Italy – Europe’s Mediterranean hub
Posted on December 28, 2020
Italy situated in South Central Europe has a population of more than 60 million people. The country is known for its cuisine and is a major tourist attraction. It has the fourth largest economy in the Eurozone. It has a GDP of 32,000 USD.
Immigrating to Italy
If you have to stay in Italy for longer than three months, then you will need the National visa or the D-visa.
If you wish to work in Italy, you will need a work permit to enter Italy. You must first get a job in Italy before you relocate. Once you get your work visa; you will have to apply for a residence permit within eight days of entering the country.
Italy offers various work visa types; these include visas for:
- Salaried employment
- Seasonal work (related to agriculture or tourism)
- Long-term seasonal work (allows you to stay and work on seasonal activities for two years)
- Sports activities
- Artistic work
- Working holiday
- Scientific research
Work visa options
Before you apply for any category of work visa, you must ensure that you are permitted to apply for one. This is because the Italian government accepts work permit applications only for a few months every two or three years based on the demands of the local job market and the state of immigration. Apart from this, there is a quota for how many work permits can be issued which is called Decreto Flussi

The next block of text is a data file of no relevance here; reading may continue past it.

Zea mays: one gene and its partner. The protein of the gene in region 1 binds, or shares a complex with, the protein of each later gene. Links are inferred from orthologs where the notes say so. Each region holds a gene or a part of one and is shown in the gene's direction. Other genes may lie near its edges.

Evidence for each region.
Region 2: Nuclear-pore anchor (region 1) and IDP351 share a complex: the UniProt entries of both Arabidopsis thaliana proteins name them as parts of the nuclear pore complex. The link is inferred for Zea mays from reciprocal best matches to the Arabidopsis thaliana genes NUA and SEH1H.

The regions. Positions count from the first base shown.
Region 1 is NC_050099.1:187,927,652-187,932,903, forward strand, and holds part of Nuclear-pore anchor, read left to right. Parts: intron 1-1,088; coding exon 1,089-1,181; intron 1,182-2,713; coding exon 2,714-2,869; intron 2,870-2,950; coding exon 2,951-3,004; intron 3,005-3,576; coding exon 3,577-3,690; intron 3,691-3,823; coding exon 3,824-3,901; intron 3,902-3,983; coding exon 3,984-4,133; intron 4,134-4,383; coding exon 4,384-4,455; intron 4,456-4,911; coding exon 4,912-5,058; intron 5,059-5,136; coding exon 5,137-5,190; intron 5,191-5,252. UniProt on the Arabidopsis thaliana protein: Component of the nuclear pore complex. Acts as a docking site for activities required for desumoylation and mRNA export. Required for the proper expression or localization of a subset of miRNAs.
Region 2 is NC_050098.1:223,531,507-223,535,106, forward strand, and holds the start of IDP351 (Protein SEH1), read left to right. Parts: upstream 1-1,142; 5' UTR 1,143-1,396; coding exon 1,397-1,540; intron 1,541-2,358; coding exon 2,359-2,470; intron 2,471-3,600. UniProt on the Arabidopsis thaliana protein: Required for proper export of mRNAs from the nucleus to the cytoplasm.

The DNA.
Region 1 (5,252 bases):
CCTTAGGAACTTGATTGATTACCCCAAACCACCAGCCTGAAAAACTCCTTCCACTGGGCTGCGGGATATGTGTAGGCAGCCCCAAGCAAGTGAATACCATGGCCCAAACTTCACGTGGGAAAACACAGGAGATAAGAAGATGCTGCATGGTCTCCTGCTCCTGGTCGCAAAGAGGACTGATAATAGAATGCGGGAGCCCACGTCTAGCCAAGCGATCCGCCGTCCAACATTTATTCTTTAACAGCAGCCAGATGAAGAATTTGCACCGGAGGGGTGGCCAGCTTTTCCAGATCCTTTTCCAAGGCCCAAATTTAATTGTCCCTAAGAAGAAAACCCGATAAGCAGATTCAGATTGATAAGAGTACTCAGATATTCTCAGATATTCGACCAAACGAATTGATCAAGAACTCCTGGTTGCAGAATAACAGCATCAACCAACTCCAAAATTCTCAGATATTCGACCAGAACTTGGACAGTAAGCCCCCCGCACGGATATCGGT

You can apply for a work visa provided the following conditions are met:
- The Decreto Flussi is open
- The yearly quota has still not been filled
- Your Italian employer is ready to apply for your work permit
The permission to work and live in Italy involves a three-part process:
- You must first find an Italian employer who is ready to hire you and apply for your work permit
- Once your employer gets your work permit and after you receive it, you can apply for a work visa at the Italian embassy or consulate in your country
- In the final stage you can enter Italy with the work permit and get a residence permit to stay and work in Italy legally
Skill shortage occupations
According to data released by Skills Panorama on the shortage occupations in Italy, the following occupations are likely to face a skills shortage till 2030.
- Health-related occupations
- ICT professionals
- Marketing, creative and design professionals
- STEM occupations
- Teaching professionals
Studying in Italy
The universities in Italy offer four categories of courses:
- University diploma
- Bachelor of Arts/ Science
- Research doctorate
- Diploma of Specialization
Non-EU nationals require a student visa to study here. There are two types of student visas in Italy based on the duration of the study program:
- Visa type C: Short-stay visa or travel visa valid for one or more entries and for a period not exceeding 90 days
- Visa type D: Long-stay visa valid for more than 90 days
Students from non-EU countries can work here during their course if they have a work permit. This requires a job offer from an Italian employer.